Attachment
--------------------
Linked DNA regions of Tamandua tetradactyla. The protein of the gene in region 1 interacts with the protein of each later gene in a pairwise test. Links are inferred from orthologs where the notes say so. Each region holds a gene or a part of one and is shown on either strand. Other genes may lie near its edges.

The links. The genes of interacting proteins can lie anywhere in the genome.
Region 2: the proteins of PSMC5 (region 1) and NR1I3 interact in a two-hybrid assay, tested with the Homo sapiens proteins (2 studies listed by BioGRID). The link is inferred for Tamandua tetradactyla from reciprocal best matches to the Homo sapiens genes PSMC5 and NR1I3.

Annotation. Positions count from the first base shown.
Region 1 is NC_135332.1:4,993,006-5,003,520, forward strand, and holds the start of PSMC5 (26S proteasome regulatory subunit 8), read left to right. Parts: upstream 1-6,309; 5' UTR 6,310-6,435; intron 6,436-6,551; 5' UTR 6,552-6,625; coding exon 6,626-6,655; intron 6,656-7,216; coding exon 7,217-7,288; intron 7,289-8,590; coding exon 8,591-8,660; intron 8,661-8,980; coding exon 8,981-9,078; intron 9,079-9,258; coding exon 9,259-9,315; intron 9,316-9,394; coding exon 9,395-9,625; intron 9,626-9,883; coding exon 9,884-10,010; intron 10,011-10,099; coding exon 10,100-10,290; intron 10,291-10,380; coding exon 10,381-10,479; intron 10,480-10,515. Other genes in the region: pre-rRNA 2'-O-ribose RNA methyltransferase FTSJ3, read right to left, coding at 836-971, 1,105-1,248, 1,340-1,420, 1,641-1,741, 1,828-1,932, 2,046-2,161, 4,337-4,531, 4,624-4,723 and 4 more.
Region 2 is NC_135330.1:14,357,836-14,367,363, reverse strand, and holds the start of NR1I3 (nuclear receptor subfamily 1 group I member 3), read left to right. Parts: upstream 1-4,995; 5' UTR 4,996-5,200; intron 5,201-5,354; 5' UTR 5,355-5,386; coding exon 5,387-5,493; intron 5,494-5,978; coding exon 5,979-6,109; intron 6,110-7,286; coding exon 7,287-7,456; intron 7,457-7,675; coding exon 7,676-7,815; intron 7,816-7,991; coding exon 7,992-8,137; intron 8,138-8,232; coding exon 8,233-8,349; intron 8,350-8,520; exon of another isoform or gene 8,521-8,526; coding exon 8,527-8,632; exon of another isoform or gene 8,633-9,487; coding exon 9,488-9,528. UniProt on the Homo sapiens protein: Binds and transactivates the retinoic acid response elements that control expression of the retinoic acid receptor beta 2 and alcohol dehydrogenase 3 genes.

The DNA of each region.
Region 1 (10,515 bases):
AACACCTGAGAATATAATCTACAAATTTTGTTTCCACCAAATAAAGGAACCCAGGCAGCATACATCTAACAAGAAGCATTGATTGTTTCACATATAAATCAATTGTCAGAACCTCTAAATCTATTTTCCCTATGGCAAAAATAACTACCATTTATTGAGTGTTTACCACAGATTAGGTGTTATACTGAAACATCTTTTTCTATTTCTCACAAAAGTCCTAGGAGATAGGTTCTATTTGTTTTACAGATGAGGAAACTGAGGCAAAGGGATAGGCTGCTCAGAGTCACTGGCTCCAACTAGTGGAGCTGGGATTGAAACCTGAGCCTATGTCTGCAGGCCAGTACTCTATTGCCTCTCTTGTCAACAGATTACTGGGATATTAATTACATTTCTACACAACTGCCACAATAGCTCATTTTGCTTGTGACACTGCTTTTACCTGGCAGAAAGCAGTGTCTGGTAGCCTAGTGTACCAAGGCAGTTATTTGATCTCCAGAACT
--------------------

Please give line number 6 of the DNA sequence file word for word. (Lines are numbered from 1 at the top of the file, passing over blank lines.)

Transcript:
Region 2 is NC_135330.1:14,357,836-14,367,363, reverse strand, and holds the start of NR1I3 (nuclear receptor subfamily 1 group I member 3), read left to right. Parts: upstream 1-4,995; 5' UTR 4,996-5,200; intron 5,201-5,354; 5' UTR 5,355-5,386; coding exon 5,387-5,493; intron 5,494-5,978; coding exon 5,979-6,109; intron 6,110-7,286; coding exon 7,287-7,456; intron 7,457-7,675; coding exon 7,676-7,815; intron 7,816-7,991; coding exon 7,992-8,137; intron 8,138-8,232; coding exon 8,233-8,349; intron 8,350-8,520; exon of another isoform or gene 8,521-8,526; coding exon 8,527-8,632; exon of another isoform or gene 8,633-9,487; coding exon 9,488-9,528. UniProt on the Homo sapiens protein: Binds and transactivates the retinoic acid response elements that control expression of the retinoic acid receptor beta 2 and alcohol dehydrogenase 3 genes.